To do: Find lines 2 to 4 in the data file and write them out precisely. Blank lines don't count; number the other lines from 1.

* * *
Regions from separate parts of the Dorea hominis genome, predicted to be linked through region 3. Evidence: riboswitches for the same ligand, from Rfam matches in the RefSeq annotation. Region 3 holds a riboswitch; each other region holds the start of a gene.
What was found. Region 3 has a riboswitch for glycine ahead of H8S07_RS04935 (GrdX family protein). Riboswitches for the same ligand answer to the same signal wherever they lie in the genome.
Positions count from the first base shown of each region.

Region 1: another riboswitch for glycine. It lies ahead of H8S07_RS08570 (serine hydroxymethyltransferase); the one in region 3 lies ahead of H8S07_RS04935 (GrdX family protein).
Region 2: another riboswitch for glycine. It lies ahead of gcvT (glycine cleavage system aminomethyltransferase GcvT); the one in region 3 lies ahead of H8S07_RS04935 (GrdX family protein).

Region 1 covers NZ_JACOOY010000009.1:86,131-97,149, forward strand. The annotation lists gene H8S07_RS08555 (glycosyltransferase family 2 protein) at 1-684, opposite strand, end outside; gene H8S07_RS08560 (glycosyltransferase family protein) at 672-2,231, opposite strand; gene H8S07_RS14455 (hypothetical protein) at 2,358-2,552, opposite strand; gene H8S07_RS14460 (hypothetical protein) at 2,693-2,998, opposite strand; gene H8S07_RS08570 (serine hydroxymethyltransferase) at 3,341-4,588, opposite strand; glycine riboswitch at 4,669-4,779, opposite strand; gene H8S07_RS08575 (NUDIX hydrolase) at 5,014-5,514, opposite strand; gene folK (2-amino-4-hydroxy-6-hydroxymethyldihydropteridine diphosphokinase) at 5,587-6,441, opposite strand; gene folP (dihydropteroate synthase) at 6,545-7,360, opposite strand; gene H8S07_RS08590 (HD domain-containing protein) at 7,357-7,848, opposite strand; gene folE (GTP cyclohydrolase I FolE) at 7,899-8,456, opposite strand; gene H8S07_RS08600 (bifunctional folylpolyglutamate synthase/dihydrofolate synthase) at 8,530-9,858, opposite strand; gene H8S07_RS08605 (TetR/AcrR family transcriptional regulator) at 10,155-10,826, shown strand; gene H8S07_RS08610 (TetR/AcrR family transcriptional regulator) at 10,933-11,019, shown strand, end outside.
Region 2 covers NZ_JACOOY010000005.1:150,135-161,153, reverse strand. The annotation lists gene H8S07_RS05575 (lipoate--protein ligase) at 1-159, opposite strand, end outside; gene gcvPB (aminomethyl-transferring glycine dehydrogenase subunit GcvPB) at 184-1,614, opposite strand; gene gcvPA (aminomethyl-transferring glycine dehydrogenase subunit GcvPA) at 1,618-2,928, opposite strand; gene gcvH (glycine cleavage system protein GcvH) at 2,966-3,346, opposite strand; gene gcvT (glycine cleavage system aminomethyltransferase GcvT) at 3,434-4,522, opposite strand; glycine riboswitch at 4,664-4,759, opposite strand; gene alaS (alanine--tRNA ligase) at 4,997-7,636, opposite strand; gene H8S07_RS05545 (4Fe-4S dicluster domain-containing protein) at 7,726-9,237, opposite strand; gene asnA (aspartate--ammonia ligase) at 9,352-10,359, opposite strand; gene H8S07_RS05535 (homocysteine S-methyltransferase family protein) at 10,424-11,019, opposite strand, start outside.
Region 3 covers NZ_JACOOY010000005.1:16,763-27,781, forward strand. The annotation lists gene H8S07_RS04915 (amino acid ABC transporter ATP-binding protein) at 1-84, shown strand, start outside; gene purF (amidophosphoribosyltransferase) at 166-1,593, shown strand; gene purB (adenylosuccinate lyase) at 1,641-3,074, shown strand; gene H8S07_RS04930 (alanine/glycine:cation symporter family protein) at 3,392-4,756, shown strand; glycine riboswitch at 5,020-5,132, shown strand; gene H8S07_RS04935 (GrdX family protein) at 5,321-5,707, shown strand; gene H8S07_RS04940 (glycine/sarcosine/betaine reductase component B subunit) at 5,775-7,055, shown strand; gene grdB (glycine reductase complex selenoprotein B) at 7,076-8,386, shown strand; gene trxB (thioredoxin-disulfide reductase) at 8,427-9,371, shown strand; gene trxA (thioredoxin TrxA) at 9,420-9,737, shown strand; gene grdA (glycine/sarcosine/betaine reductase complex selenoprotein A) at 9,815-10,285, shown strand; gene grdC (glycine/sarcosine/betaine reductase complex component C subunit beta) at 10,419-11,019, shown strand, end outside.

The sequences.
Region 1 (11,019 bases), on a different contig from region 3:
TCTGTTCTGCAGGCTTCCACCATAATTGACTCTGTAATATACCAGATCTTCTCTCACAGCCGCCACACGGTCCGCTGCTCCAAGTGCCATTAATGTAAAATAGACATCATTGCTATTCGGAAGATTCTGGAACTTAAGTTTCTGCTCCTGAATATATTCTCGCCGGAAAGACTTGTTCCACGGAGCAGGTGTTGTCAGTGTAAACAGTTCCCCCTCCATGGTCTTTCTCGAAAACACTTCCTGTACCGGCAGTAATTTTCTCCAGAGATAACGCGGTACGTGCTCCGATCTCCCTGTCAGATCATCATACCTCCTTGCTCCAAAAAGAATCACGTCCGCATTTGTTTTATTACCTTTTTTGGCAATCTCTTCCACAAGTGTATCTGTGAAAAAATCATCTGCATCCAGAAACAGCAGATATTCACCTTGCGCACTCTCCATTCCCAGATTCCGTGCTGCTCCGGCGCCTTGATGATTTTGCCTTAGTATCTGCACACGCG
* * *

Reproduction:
What was found. Region 3 has a riboswitch for glycine ahead of H8S07_RS04935 (GrdX family protein). Riboswitches for the same ligand answer to the same signal wherever they lie in the genome.
Positions count from the first base shown of each region.

Region 1: another riboswitch for glycine. It lies ahead of H8S07_RS08570 (serine hydroxymethyltransferase); the one in region 3 lies ahead of H8S07_RS04935 (GrdX family protein).